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Euthanasia, Assisted Dying And The Right To Die

The issue of euthanasia has been bloomed substantially when a destitute Bangladeshi, Tofazzal Hossain from Meherpur sought permission and sent a letter to the deputy commissioner of Meherpur to allow to euthanize his two sons and a grandson forasmuch they are diseased with Duchenne Muscular Dystrophy which is a rare disease and there is no medication. He had to take such a cruel decision as he lost all his property for their treatment and there is no way left to support them. It is an extraordinary case for a conservative country like Bangladesh where in fact no flexibility of palliative care/hospice care, even suicide is a crime and moreover people do not concern who will be going to take decisions while in life support. This sort of assisted suicide is impermissible both in secular law of Bangladesh and also in religious perspective as majority population is Muslim. Owing to our existing social, cultural and religious customs, Bangladesh still shows disinterest to speculate this matter. It is essential to note that people usually make misinterpretation between euthanasia and physician-assisted suicide (PAS).

Black’s Law Dictionary defines euthanasia as, “The act or practice of painlessly putting to death persons suffering from incurable and distressing disease as an act of mercy.” Generally, it construes that the physician, allowed by law, would act straightly, functioning as giving a lethal injection, to end the patient’s life, as long as the patient and their family agree. This can be done voluntarily with the consent of the patient, involuntarily when the patient apparently does not give any consent but is in a vegetative state likely never recover consciousness. Anyhow PAS differs from euthanasia, which is to equip the competent patient with prescription and the patient hereafter execute the lethal medication. Euthanasia or physician assisted suicide is unlawful in most of the countries around the world. Nevertheless, the attitude is changing and a limited progress is noticeable about the legalization of euthanasia and PAS in specie the western world.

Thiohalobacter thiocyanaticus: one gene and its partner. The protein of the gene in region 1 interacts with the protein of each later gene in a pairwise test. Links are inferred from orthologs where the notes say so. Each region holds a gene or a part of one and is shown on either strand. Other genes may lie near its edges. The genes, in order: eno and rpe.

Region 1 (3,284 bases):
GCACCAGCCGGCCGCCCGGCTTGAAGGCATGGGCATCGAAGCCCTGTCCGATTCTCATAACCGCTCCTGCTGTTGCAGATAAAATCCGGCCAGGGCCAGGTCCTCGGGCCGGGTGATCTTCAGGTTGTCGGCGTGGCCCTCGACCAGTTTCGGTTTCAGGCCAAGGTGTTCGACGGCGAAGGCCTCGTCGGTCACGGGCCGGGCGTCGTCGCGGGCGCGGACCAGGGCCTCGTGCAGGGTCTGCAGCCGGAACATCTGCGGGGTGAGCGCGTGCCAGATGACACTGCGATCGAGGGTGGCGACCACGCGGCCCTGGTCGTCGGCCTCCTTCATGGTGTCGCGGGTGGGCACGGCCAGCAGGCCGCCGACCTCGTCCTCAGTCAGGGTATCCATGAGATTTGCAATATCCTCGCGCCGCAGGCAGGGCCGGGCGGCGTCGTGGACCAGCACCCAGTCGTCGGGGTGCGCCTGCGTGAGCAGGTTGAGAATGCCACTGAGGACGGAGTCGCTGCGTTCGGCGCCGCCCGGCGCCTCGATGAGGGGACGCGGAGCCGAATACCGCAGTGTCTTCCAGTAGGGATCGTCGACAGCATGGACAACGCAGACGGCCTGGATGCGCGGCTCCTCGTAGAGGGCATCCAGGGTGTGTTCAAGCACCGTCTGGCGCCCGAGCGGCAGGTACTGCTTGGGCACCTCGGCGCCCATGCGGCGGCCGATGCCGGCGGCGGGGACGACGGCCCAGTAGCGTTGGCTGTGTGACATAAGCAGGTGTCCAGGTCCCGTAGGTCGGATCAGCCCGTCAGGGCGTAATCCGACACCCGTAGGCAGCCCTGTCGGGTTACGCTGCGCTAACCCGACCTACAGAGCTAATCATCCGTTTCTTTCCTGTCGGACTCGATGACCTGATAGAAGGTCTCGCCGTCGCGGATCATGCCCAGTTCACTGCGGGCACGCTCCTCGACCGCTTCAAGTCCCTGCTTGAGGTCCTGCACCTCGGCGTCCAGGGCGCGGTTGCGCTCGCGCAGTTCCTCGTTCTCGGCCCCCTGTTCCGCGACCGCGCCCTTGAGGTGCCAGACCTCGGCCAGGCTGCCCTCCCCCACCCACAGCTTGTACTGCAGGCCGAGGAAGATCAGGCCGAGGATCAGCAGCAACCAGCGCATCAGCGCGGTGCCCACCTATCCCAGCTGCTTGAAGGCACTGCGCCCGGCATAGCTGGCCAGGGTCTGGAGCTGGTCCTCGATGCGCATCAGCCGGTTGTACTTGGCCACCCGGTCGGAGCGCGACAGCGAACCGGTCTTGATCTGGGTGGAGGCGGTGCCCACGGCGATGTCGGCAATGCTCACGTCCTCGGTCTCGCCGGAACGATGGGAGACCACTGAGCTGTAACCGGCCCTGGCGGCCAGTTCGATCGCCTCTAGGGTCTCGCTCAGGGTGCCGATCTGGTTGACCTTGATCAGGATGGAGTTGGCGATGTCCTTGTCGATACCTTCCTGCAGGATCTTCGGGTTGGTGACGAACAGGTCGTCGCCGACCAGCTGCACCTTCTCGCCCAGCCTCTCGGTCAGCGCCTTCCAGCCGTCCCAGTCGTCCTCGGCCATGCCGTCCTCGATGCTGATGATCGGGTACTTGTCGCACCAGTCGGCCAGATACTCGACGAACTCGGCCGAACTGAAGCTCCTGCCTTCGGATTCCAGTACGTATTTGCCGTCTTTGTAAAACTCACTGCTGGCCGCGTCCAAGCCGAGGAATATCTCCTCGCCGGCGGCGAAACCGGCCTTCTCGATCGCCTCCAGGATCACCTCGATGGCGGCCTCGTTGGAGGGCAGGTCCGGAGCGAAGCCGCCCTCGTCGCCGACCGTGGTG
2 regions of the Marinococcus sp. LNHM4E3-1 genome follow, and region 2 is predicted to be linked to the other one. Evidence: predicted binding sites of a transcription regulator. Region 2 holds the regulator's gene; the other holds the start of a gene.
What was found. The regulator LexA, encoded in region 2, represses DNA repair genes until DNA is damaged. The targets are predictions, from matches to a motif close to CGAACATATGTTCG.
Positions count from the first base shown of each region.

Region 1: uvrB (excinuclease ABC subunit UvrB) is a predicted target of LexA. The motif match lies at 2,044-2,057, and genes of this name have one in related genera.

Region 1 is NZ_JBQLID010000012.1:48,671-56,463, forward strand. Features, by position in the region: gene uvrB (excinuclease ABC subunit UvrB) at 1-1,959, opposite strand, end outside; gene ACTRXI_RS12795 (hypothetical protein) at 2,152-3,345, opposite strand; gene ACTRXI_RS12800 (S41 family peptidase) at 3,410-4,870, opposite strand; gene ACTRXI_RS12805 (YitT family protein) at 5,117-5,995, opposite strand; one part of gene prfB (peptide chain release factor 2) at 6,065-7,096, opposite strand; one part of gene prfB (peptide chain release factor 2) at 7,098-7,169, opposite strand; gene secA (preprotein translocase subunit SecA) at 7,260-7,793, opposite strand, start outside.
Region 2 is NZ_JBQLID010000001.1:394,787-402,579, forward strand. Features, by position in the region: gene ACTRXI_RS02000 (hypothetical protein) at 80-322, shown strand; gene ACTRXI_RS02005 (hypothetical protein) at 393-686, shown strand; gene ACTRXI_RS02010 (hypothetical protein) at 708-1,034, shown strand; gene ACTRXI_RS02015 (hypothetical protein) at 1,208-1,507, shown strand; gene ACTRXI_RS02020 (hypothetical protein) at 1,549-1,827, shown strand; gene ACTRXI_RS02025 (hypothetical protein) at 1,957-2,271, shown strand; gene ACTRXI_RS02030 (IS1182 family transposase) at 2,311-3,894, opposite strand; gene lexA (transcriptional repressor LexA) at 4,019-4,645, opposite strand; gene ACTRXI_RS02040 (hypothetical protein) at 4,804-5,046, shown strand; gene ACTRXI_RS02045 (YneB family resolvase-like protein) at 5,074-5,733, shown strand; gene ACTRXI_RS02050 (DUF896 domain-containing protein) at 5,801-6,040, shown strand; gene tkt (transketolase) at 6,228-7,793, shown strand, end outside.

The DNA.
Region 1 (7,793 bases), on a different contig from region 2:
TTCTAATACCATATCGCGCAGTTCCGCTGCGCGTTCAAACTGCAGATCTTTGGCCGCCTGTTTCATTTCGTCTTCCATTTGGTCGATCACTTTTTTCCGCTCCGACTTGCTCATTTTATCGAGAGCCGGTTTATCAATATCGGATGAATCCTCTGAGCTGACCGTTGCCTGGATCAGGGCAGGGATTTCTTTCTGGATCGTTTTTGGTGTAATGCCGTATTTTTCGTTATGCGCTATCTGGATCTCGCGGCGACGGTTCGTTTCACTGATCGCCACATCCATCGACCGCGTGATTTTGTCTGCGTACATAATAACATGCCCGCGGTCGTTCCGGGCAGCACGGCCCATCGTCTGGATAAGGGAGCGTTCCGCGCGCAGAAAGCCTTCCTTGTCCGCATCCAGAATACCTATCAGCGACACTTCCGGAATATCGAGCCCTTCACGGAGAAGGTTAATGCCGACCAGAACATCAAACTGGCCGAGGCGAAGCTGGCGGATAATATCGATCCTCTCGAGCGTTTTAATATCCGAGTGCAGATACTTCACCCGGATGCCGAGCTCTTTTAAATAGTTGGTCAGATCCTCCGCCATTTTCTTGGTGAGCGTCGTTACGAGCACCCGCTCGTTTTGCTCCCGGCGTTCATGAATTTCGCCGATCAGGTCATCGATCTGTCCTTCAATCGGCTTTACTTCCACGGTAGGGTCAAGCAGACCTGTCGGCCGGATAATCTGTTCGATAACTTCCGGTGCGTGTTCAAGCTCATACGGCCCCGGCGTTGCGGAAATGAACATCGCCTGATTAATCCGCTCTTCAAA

The Netherlands came to be the first country legitimatizing euthanasia and PAS. Afterwards active or passive euthanasia has been legalized in Belgium, Colombia, Luxembourg, Canada and a short while ago on 7 March 2018 in India. As well as PAS has been permitted in Germany, Switzerland, South Korea, Japan, and in the US states of Washington, Oregon, Colorado, Hawaii, Vermont, Montana, Washington DC and California. All these countries have altered the law forsaking their traditional minds to give fatally ill patients the right to die with doctors’ cooperation. The countries allow such mercy killing only if certain conditions are observed. For instance, whether the patient is adult or not, considering the patient’s physical and mental situation, consent of the guardian or witnesses, approval from doctors and so on. The law does not require the doctor be involved rather to generate the legal situation relaxed enough for an individual to take decisions on his own life and to get rid of such a painful and intolerable life.

In Bangladesh it is evil to think about legalizing euthanasia forasmuch as here even attempt to commit suicide is illegal and if he survives, under section 309 of the Penal Code 1860 is punishable with imprisonment for a term which may extend to one year, or with fine, or with both. Moreover, section 306 of the Penal Code 1860 stands in the Abetment of suicide- “If any person commits suicide, whoever abets the commission of such suicide, shall be punished with imprisonment of either description for a term which may extend to ten years, and shall also be liable to fine.” This much is clear, that the association with suicide is also blameworthy. Considering individuals’ bearings, the regulations of Bangladesh should change its viewpoint about taking a decision of one’s own life. Dealing with the case of Tofazzal Hossain’s sons, he wanted to exercise passive euthanasia as it was impossible to bear the cost for his sons’ betterment and also the disease was deadly. Now some will argue that the sons were sent to India for better treatment.

However, it’s impossible for Bangladesh to support every family with enough flexibility of Palliative Care/Hospice Care like Tofazzal’s. Besides in Bangladesh there is not enough flexibility of Palliative Care/Hospice Care; it is a form of medical care to provide treatment to patients who are incurably ill and to control their pain. Euthanasia is a remarkably controversial matter. It is obvious if someone is wrongfully euthanized who doesn’t want to die, it would be a murder. Sometimes a murder can be suppressed in the name of euthanasia and the law would be abused.

In many countries, euthanasia or PAS is illegal, but they are practicing all these may be in such alternative move like de facto in Bangladesh; it can be noticed that doctors pull the plug on life support of the patient with consent of a guardian, more than that sometimes it is not written rather mere verbal consent. At last, The Constitution of Bangladesh under article 32 ensures right to life per contra we actually do not get the liberty subject to take decision when it is about to end.

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